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Yahalom is an authentication and secure key-sharing protocol designed for use on an insecure network such as the Internet. Yahalom uses a trusted arbitrator to distribute a shared key between two people. This protocol can be considered as an improved version of Wide Mouth Frog protocol (with additional protection against man-in-the-middle attack), but less secure than Needham-Schroeder.
- A and B are identities of Alice and Bob respectively
- is a symmetric key known only to A and S
- is a symmetric key known only to B and S
- and are nonces generated by A and B respectively
- is a symmetric, generated key, which will be the session key of the session between A and B
- Alice sends a message to Bob requesting communication.
- Bob sends a message to the Server encrypted under .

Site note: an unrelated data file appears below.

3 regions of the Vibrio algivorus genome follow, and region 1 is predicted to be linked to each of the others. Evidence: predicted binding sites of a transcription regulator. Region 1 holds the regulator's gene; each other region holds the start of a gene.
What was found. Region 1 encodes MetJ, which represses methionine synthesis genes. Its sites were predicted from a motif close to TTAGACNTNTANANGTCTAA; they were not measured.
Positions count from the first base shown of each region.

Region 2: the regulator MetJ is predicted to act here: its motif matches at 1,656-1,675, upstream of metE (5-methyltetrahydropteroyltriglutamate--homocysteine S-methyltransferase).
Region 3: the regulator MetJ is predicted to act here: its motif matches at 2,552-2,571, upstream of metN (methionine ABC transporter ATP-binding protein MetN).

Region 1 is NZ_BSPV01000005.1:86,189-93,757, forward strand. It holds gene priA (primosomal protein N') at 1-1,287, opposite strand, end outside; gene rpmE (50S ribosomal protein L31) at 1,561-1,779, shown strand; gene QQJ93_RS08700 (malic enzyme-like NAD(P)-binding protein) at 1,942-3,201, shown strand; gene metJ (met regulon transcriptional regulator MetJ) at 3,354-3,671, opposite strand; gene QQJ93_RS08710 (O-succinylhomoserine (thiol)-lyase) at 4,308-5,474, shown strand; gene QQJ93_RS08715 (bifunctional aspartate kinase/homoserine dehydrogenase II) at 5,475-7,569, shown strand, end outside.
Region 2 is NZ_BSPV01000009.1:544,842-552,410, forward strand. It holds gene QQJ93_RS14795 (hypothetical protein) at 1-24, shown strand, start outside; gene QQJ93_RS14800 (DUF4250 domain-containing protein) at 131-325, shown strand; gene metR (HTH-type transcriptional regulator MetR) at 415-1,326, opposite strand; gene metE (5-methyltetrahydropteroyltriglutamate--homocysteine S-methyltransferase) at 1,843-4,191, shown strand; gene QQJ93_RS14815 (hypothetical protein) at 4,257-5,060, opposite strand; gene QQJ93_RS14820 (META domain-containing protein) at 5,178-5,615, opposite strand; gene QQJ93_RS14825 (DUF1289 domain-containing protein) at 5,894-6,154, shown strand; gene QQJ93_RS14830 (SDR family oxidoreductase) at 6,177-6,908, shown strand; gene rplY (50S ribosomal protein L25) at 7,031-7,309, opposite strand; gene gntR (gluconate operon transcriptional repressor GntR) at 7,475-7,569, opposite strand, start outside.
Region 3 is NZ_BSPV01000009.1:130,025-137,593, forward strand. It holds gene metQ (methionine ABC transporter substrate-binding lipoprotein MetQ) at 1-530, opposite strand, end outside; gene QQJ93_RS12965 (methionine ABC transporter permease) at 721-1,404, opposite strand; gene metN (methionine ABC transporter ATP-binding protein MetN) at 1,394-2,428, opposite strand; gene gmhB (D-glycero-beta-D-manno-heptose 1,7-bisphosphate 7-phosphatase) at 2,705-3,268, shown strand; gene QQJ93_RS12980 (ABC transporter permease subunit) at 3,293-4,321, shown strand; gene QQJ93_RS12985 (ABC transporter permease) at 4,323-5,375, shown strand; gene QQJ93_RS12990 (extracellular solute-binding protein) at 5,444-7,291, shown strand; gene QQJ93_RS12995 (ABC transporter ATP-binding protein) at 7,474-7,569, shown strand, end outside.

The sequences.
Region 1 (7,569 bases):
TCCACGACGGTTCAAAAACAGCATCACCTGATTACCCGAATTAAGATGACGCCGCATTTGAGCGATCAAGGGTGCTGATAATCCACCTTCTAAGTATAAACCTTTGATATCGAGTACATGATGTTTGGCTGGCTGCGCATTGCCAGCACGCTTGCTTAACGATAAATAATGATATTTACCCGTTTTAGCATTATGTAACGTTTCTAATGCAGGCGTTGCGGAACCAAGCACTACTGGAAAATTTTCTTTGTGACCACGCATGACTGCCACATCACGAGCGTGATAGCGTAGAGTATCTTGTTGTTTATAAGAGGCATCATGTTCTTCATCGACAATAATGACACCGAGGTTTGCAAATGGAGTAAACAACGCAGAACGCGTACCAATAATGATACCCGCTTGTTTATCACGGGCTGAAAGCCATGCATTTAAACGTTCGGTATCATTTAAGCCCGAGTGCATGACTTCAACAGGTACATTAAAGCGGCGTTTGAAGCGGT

- The Server sends to Alice a message containing the generated session key and a message to be forwarded to Bob.
- Alice forwards the message to Bob and verifies has not changed. Bob will verify has not changed when he receives the message.
- Schneier, Bruce (1996). Applied Cryptography. John Wiley & Sons. pp. 57–58. ISBN 0-471-12845-7.
- M. Burrows, M. Abadi, R. Needham A Logic of Authentication, Research Report 39, Digital Equipment Corp. Systems Research Center, Feb. 1989
- M. Burrows, M. Abadi, R. Needham A Logic of Authentication. ACM Transactions on Computer Systems, v. 8, n. 1, Feb. 1990, pp. 18—36
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